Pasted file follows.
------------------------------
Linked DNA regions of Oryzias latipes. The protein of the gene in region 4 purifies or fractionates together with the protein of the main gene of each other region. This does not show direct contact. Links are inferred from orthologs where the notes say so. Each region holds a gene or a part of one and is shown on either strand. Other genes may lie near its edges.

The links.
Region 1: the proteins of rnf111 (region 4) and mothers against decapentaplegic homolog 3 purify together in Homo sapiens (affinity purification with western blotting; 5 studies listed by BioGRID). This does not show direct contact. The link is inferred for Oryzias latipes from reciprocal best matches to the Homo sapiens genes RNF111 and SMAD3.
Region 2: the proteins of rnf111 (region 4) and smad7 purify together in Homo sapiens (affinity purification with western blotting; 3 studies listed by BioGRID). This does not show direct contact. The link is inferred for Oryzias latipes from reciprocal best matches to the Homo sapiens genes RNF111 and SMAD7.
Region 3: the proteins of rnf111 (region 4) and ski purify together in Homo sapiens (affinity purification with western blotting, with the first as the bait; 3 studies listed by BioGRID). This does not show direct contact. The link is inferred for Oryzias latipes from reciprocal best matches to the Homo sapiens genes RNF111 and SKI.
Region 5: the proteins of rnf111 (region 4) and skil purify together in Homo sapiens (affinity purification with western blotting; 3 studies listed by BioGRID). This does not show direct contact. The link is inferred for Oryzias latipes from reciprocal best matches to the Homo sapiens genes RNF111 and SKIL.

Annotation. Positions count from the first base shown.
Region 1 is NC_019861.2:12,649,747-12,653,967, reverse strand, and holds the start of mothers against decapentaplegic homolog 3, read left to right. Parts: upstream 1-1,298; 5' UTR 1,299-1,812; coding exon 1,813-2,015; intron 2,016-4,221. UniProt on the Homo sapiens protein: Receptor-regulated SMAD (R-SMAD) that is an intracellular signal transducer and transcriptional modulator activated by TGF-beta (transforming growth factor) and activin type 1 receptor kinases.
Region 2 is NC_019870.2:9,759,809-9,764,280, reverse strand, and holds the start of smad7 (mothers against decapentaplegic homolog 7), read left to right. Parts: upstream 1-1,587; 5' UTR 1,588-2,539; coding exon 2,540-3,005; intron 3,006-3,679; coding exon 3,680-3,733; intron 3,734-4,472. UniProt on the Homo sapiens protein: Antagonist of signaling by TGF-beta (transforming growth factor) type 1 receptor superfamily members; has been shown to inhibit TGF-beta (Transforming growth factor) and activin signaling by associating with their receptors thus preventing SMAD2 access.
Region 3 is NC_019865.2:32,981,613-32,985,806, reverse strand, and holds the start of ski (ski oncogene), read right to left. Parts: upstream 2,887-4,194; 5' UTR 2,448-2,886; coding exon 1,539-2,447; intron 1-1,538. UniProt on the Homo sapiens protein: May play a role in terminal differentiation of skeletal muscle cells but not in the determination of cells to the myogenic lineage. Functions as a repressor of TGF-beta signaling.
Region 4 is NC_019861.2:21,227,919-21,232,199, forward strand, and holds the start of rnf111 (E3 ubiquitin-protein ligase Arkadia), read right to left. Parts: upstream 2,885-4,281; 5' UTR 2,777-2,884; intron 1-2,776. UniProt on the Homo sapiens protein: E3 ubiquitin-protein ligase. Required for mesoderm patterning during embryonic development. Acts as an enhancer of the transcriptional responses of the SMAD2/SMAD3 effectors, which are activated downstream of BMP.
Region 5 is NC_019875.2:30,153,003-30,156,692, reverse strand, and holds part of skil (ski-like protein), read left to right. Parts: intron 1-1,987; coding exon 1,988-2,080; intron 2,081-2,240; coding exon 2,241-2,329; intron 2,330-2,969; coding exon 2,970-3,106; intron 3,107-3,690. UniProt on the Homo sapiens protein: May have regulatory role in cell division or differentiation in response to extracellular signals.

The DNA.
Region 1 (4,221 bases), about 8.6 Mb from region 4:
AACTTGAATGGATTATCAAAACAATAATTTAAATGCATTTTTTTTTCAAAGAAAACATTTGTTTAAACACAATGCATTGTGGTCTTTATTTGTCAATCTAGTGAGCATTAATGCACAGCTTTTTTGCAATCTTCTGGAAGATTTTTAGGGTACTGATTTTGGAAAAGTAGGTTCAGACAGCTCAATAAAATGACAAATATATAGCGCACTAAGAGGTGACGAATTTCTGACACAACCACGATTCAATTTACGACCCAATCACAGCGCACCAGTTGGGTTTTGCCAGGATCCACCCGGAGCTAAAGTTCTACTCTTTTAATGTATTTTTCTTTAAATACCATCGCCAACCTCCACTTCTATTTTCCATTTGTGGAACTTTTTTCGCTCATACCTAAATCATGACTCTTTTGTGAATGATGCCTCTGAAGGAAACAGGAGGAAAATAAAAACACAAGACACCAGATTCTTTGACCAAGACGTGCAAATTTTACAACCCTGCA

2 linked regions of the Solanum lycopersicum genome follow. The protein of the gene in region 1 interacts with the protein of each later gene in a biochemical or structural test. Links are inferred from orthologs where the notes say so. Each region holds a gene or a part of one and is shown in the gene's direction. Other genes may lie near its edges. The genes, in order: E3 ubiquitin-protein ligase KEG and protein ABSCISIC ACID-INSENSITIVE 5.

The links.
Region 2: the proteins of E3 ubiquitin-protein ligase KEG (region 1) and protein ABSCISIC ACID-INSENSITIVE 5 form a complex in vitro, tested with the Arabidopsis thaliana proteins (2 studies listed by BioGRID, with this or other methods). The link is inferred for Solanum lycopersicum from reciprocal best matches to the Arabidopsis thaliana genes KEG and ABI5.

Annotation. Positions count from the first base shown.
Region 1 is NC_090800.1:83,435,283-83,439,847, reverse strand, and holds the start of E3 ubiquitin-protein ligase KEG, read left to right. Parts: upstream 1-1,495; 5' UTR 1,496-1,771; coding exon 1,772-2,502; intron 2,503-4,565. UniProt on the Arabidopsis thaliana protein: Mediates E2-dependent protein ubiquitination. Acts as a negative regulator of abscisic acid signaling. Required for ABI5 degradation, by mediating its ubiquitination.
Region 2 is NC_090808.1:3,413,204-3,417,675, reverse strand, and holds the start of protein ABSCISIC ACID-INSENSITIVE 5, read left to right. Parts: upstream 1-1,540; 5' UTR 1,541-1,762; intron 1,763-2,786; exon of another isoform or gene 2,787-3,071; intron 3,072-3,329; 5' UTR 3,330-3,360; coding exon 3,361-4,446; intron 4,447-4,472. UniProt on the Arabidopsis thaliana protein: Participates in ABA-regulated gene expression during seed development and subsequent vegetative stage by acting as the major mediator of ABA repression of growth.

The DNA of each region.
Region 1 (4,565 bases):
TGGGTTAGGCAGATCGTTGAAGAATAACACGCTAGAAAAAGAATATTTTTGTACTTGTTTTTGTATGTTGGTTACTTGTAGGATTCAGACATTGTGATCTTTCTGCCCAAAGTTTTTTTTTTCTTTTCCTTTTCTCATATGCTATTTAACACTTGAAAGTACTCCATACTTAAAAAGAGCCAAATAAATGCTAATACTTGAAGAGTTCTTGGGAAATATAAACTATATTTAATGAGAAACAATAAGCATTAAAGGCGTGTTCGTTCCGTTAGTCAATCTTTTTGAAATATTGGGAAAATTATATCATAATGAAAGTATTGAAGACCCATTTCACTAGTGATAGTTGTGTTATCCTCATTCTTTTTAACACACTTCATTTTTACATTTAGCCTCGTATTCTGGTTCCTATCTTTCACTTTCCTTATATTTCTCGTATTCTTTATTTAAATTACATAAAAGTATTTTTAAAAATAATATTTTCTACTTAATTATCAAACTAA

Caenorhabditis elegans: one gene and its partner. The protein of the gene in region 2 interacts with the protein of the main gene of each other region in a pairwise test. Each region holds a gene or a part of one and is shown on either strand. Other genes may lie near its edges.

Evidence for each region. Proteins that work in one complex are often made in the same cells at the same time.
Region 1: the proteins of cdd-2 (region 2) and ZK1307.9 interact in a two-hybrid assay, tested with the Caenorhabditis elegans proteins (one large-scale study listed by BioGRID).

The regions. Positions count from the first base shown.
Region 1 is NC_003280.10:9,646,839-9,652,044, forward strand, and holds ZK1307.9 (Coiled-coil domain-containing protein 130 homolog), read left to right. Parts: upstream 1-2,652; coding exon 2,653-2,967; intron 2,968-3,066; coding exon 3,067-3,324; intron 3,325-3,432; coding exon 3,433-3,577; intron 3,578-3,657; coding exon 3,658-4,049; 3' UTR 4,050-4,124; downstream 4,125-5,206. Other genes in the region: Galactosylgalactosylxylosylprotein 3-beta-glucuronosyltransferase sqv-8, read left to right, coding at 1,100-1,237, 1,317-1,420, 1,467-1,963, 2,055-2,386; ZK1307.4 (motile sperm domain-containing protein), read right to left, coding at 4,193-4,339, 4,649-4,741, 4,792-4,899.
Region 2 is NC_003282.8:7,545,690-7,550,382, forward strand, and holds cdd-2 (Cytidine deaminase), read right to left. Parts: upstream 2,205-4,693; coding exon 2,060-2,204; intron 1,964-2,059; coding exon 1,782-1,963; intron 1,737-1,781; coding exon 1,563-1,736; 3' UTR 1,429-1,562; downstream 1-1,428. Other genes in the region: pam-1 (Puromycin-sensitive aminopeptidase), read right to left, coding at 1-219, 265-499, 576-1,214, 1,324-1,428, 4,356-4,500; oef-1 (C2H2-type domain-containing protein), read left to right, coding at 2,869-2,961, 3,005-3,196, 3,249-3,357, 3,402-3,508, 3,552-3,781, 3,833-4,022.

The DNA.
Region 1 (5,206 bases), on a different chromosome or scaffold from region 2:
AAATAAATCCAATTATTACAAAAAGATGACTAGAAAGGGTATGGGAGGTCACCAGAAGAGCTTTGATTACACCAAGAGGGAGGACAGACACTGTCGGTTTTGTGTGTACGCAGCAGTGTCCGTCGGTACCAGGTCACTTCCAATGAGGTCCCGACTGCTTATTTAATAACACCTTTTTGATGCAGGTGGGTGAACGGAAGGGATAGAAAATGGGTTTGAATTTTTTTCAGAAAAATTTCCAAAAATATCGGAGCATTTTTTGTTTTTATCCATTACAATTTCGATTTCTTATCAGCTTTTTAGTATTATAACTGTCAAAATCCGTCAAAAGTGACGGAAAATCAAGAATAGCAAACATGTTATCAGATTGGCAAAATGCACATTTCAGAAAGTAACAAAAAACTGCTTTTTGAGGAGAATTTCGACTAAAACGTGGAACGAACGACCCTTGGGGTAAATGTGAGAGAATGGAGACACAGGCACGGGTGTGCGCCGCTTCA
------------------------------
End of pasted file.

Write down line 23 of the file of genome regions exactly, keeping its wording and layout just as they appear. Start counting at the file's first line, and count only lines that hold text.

Region 1 (4,565 bases):